London: John Murray, 1868. Very Good. First Edition. [8.75x6in]; xix, , 331 pp., frontispiece of Auroral light, title page vignette of loading a sledge, 34 illustrations on plates or in text, appendices, after last page, fold out map of the Yukon or Kwich-Pak river with insert of North Pacific Ocean [11.375x18.125in]; Contemporary 3/4 calf with marble paper on covers, five embossed ruled lines on spine with gilt lettering on black leather label, light blue end papers, all edges trimmed with red ink speckling; Some shelf wear to covers, edges and corners, surfaces rubbed, edges worn and corners bumped and worn through, top edge darken with soiling, general light age toning of text, light half circle stain on frontispiece, prior owner pencil corrections p. 165 and 311, small Solicitor's Supreme Court Library [Scotland] black ink stamps on verso of frontispiece, title page and xix. [Wickersham 6030, Ricks p. 255, AB 19424]. Item #13492
Frederick Whymper (1838-1901), a British artist, writer, traveler and explorer, was well known for his paintings. In 1862, he traveled to British Columbia to work and travel in the Pacific Northwest. He returned to England in 1867 and wrote this book on Alaska. It was first published in London in 1868. He went back to San Francisco to work on the Alta California newspaper for several years. On returning to England again, he wrote several more books on travel and adventure of the arctic and the Seas.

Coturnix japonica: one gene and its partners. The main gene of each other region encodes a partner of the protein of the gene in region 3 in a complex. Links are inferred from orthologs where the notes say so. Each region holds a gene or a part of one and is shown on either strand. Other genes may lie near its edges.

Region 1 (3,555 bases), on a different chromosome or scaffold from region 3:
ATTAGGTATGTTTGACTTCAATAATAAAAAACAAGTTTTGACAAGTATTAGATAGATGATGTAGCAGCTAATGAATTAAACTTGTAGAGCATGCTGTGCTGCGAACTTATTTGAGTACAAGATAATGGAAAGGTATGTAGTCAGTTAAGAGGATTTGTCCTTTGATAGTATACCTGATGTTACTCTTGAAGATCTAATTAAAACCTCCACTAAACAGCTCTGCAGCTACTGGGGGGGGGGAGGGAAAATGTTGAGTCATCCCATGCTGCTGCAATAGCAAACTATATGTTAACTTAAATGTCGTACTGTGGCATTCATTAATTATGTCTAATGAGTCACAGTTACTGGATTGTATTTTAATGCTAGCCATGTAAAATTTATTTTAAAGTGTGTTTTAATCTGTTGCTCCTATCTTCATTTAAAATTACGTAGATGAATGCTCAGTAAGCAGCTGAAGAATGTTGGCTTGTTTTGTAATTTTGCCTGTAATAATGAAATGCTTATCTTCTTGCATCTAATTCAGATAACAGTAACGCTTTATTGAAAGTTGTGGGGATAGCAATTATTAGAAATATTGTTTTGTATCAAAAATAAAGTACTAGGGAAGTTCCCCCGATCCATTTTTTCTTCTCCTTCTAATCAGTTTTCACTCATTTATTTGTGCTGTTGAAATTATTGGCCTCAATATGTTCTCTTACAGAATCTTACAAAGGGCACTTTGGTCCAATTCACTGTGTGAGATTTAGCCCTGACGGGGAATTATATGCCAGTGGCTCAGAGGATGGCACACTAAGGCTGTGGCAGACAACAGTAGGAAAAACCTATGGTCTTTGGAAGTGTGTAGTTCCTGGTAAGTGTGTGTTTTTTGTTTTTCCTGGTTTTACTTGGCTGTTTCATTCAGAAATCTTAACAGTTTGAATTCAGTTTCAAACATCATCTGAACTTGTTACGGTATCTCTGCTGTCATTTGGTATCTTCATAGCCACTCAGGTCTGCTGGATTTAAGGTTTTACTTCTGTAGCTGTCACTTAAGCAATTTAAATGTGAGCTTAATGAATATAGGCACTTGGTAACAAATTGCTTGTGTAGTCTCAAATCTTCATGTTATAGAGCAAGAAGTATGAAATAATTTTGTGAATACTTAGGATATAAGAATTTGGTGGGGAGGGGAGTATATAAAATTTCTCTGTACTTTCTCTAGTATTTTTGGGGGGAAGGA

Little was known about the interior of Russian America when the United States purchased it in 1867. The Russian experiment with in early 1800's to colonize of Alaska and extending down west coast to California was a failure. The Mexican-American war and discovery of Gold in California allowed the United States to expand to the west coast. Great Britain also expanded their influence in British Columbia and became a threat to the Russian-American Company colonies in Alaska. Tsar Alexander II decided to sell Alaska to America rather than defend against an invasion by Great Britain. Secretary of State William Seward saw an opportunity to expand trade and influence in Asia with the purchase of Alaska.